Nevertheless, Holmes and Theranos generated a tremendous amount of hype and press attention for this vision of pain-free blood tests. Along with profiles in renowned publications like The New Yorker, the company had many distinguished luminaries on its board, including former Secretary of State Henry Kissinger and Oracle founder Larry Ellison.
All of this hype was for naught, however. The company’s technology simply didn’t work. Holmes was charged with “massive fraud” and the company essentially disappeared.
While there are many lessons from the Theranos experience, it is obvious that this is a case of hype gone wrong. The product simply couldn’t match or exceed all of the enthusiasm and expectations of the public.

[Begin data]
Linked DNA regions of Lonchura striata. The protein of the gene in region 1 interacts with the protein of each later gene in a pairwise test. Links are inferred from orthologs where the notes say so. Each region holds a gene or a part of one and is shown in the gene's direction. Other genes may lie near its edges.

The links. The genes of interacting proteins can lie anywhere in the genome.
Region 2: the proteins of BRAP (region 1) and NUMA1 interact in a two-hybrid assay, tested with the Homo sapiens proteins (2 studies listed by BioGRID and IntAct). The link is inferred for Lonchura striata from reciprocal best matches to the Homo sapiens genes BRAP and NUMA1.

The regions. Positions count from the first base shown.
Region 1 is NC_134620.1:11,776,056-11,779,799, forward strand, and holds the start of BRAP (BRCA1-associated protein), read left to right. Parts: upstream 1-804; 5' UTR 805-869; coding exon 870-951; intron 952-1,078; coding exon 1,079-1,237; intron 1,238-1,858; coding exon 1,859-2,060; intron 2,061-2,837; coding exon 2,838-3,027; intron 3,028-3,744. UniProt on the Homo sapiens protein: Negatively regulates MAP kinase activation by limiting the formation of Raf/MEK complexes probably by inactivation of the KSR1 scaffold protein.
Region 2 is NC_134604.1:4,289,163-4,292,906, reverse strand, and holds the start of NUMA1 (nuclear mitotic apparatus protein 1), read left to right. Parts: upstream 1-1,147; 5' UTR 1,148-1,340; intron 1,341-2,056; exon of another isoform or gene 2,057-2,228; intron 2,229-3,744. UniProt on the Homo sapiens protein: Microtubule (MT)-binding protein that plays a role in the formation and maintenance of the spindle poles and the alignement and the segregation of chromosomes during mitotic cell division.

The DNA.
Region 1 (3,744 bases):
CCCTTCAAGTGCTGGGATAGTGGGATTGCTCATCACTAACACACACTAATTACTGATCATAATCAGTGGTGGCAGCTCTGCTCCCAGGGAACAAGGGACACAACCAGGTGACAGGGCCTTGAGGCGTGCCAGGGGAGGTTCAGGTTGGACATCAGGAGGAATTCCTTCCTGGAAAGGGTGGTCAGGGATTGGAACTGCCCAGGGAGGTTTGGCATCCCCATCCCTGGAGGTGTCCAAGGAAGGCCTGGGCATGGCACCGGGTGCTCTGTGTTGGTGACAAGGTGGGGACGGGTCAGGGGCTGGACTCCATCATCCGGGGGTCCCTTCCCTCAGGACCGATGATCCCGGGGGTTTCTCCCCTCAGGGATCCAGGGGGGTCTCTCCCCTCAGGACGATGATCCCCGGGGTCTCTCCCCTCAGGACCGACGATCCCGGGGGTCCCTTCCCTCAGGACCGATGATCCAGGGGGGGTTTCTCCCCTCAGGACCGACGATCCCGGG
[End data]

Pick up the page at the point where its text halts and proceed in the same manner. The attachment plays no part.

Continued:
The bottom line? Make sure that you have substance that you can hype up. Hype in and of itself isn’t enough—no matter how good it may make us feel. Your company must be able to deliver.
Build Hype, Carefully
Building hype for your business is a necessary component of any marketing strategy. You need to get customers and potential customers excited about what you are releasing into the world. Scarcity is one way to build hype, but there are countless other ways. Whether you study how other businesses have successfully built hype or look at your prior successes or failures, it is worth spending time strategizing on how you are going to build hype around your products.
But that said, make sure that you aren’t generating too much hype. The corollary to hype is expectations, and expectations need to be met. Therefore, just keep this in mind as you are building hype for your business.
Ultimately, you are writing a check that you will eventually need to cash.